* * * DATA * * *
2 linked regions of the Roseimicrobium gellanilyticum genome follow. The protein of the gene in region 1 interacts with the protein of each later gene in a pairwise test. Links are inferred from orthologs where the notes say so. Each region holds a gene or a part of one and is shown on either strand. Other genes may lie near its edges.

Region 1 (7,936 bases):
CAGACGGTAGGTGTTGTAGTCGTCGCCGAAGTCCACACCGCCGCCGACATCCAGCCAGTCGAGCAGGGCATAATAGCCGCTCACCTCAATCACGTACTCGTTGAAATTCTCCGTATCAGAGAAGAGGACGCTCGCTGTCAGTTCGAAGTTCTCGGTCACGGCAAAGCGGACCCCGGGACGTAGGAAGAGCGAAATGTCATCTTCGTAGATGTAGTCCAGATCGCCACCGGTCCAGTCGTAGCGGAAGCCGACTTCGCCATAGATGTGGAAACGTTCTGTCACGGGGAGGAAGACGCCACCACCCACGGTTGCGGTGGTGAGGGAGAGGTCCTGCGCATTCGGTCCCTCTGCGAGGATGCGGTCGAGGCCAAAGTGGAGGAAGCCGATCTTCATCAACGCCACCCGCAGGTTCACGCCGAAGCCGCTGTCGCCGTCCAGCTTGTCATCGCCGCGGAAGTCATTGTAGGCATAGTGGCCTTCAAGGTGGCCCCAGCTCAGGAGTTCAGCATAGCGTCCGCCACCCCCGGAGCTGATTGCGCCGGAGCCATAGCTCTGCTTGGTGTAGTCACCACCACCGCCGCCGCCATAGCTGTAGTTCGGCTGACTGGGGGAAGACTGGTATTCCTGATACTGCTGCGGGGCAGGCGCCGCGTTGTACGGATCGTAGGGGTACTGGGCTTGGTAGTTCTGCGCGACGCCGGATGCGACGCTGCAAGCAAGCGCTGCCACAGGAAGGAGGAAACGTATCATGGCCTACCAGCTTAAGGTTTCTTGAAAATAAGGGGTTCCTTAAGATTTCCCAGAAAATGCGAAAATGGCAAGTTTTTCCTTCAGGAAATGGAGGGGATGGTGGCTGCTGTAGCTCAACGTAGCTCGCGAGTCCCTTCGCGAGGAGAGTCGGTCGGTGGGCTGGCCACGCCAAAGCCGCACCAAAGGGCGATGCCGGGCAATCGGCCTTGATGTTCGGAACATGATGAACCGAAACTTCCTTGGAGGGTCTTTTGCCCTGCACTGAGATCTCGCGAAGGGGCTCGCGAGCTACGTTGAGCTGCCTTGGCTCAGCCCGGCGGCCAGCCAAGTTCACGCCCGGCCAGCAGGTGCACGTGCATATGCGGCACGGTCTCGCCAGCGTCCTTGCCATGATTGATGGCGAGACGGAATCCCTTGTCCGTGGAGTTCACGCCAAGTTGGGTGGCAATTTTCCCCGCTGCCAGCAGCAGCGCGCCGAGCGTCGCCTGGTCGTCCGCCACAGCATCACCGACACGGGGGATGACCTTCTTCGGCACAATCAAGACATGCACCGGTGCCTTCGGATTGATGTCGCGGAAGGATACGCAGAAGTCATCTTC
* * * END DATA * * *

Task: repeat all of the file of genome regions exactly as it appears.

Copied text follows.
2 linked regions of the Roseimicrobium gellanilyticum genome follow. The protein of the gene in region 1 interacts with the protein of each later gene in a pairwise test. Links are inferred from orthologs where the notes say so. Each region holds a gene or a part of one and is shown on either strand. Other genes may lie near its edges.

Region 1 (7,936 bases):
CAGACGGTAGGTGTTGTAGTCGTCGCCGAAGTCCACACCGCCGCCGACATCCAGCCAGTCGAGCAGGGCATAATAGCCGCTCACCTCAATCACGTACTCGTTGAAATTCTCCGTATCAGAGAAGAGGACGCTCGCTGTCAGTTCGAAGTTCTCGGTCACGGCAAAGCGGACCCCGGGACGTAGGAAGAGCGAAATGTCATCTTCGTAGATGTAGTCCAGATCGCCACCGGTCCAGTCGTAGCGGAAGCCGACTTCGCCATAGATGTGGAAACGTTCTGTCACGGGGAGGAAGACGCCACCACCCACGGTTGCGGTGGTGAGGGAGAGGTCCTGCGCATTCGGTCCCTCTGCGAGGATGCGGTCGAGGCCAAAGTGGAGGAAGCCGATCTTCATCAACGCCACCCGCAGGTTCACGCCGAAGCCGCTGTCGCCGTCCAGCTTGTCATCGCCGCGGAAGTCATTGTAGGCATAGTGGCCTTCAAGGTGGCCCCAGCTCAGGAGTTCAGCATAGCGTCCGCCACCCCCGGAGCTGATTGCGCCGGAGCCATAGCTCTGCTTGGTGTAGTCACCACCACCGCCGCCGCCATAGCTGTAGTTCGGCTGACTGGGGGAAGACTGGTATTCCTGATACTGCTGCGGGGCAGGCGCCGCGTTGTACGGATCGTAGGGGTACTGGGCTTGGTAGTTCTGCGCGACGCCGGATGCGACGCTGCAAGCAAGCGCTGCCACAGGAAGGAGGAAACGTATCATGGCCTACCAGCTTAAGGTTTCTTGAAAATAAGGGGTTCCTTAAGATTTCCCAGAAAATGCGAAAATGGCAAGTTTTTCCTTCAGGAAATGGAGGGGATGGTGGCTGCTGTAGCTCAACGTAGCTCGCGAGTCCCTTCGCGAGGAGAGTCGGTCGGTGGGCTGGCCACGCCAAAGCCGCACCAAAGGGCGATGCCGGGCAATCGGCCTTGATGTTCGGAACATGATGAACCGAAACTTCCTTGGAGGGTCTTTTGCCCTGCACTGAGATCTCGCGAAGGGGCTCGCGAGCTACGTTGAGCTGCCTTGGCTCAGCCCGGCGGCCAGCCAAGTTCACGCCCGGCCAGCAGGTGCACGTGCATATGCGGCACGGTCTCGCCAGCGTCCTTGCCATGATTGATGGCGAGACGGAATCCCTTGTCCGTGGAGTTCACGCCAAGTTGGGTGGCAATTTTCCCCGCTGCCAGCAGCAGCGCGCCGAGCGTCGCCTGGTCGTCCGCCACAGCATCACCGACACGGGGGATGACCTTCTTCGGCACAATCAAGACATGCACCGGTGCCTTCGGATTGATGTCGCGGAAGGATACGCAGAAGTCATCTTC